Grain-induced Allergic Reactions

The gluten-free craze sheds light on the fact that many people are developing allergies and intolerances to food products that contain wheat. Barley and rye can also induce reactions as they contain proteins that are similar to wheat.

Grain-induced Allergic Reactions

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Allergies to wheat and other grains may be due to the following:

Immediate IgE-mediated allergy – This allergic reaction stems from the body’s production of immunoglobulin E, or IgE, in response to one of the proteins found in wheat. Children are more prone to this reaction, but some adults may also have wheat allergy. This type of allergic reaction may occur in a matter of a few minutes or up to two hours after ingesting the food that contains wheat. Symptoms include asthma, rhinitis, hives, swelling, or anaphylaxis (a potentially life-threatening allergic reaction). Some individuals may also experience abdominal pain, diarrhea, vomiting, and eczema flare-ups.

Wheat-dependent exercise-induced anaphylaxis – People have reported experiencing allergic reactions after eating wheat and then exercising. In some cases, the allergic reactions from this have been so severe that the patient needs an epinephrine shot.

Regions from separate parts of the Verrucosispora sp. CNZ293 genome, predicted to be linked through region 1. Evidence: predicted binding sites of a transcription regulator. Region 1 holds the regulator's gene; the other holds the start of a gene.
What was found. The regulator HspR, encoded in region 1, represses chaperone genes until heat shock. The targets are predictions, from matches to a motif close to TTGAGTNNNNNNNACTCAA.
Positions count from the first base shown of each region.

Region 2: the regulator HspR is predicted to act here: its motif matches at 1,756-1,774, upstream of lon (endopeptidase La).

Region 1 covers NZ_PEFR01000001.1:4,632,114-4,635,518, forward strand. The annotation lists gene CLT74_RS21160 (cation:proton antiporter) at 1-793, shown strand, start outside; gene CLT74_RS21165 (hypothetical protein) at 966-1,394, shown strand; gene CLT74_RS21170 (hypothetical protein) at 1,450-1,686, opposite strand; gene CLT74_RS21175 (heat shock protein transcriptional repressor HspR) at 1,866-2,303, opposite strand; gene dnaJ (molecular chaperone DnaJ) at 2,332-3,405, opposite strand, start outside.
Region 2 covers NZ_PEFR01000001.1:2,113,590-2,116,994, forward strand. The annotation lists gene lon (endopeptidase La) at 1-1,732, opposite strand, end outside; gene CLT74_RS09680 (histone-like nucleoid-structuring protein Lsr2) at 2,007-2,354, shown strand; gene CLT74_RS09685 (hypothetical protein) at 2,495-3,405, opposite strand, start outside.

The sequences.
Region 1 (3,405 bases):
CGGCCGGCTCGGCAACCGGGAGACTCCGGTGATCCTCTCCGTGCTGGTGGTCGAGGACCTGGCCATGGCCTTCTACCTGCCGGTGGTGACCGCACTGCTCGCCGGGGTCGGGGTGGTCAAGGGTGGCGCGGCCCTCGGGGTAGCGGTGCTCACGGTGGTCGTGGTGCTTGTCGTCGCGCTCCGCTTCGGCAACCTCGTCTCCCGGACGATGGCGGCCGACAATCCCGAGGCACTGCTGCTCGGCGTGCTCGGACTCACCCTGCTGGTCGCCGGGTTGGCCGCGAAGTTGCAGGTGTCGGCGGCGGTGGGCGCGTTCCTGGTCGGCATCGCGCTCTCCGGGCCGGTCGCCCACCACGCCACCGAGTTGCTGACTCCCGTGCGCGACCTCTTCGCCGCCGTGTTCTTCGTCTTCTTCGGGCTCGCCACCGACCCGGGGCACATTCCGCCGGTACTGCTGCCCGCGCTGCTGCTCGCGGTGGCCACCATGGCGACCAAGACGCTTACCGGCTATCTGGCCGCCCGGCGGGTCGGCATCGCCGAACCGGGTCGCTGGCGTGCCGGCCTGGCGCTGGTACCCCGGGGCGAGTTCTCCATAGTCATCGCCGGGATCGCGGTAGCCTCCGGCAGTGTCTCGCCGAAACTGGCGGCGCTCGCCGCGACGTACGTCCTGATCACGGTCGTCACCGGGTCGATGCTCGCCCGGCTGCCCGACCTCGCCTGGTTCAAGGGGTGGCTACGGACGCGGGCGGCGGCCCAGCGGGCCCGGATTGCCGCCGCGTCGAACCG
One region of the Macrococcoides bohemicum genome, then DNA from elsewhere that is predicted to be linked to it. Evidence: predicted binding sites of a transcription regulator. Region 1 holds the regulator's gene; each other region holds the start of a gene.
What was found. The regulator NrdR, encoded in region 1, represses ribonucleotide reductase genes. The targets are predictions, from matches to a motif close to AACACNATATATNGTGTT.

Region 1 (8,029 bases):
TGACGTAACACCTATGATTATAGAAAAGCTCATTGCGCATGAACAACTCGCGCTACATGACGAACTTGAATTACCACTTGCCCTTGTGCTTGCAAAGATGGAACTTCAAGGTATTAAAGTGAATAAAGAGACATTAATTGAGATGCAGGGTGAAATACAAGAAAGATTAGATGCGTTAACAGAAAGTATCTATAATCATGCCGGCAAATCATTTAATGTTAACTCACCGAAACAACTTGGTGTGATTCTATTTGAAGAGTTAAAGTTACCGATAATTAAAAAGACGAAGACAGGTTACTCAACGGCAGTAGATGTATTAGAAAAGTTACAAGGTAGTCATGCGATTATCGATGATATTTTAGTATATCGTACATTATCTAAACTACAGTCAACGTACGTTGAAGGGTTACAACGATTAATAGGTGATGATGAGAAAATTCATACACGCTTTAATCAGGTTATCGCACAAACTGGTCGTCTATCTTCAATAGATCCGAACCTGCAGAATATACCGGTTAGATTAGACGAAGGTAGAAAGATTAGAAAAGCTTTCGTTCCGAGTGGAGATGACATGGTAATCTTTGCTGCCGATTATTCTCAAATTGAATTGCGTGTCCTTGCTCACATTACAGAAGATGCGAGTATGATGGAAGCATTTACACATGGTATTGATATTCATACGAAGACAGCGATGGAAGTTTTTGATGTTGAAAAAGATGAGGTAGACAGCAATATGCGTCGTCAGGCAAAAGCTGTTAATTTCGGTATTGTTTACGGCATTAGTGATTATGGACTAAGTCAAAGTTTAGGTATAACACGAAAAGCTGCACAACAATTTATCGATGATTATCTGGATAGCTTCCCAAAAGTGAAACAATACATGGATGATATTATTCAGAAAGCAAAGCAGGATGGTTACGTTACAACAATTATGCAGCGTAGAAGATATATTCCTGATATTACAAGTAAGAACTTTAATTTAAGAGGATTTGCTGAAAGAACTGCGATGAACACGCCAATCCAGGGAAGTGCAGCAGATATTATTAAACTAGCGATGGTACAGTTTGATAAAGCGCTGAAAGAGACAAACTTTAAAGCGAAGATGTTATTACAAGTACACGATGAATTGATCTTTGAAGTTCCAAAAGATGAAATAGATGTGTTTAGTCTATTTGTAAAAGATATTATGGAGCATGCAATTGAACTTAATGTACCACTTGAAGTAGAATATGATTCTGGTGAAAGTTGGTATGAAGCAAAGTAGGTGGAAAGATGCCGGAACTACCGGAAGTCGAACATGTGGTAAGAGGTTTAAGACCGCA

Delayed wheat allergy – This allergic reaction usually occurs several hours or days after eating wheat. The common symptoms of this type of reaction include eczema and diarrhea.

Celiac Disease – This is different than an allergic reaction. It is a response of the autoimmune system to the gluten proteins found in wheat, barley, and rye. The reaction results in damage to the lining of the small intestine and leads to the decreased ability to absorb nutrients from food. This condition can lead to nutritional deficiencies. Symptoms of celiac disease include diarrhea, bloating, nausea, constipation, flatulence fatigue, unexpected or sudden loss of weight, joint and bone pain, hair loss, infertility, and anemia. A skin condition called dermatitis herpetiformis may also occur in some patients.

Fermentable carbohydrate intolerance – Some people experience irritable bowel syndrome-like symptoms such as abdominal pain and bloating when they eat wheat. This is caused by fructans, the fermentable carbohydrate found in wheat, barley, and rye. The reaction does not involve the immune system like allergic reactions do. Rather, it stems from bacteria in the large intestine fermenting the fructans that have not been properly absorbed.

Gluten sensitivity – This is a recently-discovered condition. Most experts agree that it does not involve an immune response but rather an inability of the body to properly break down proteins found in wheat.

People with known sensitivity to wheat and similar grains can maintain their health by modifying their diet. This can be difficult, though, because so many foods contain wheat. For true wheat allergies (not intolerances), patients can consider sublingual immunotherapy, a form of food allergy treatment that desensitizes the body to wheat proteins. This is a good long-term solution because it retrains the immune system, allowing people to eat wheat products without compromising symptoms.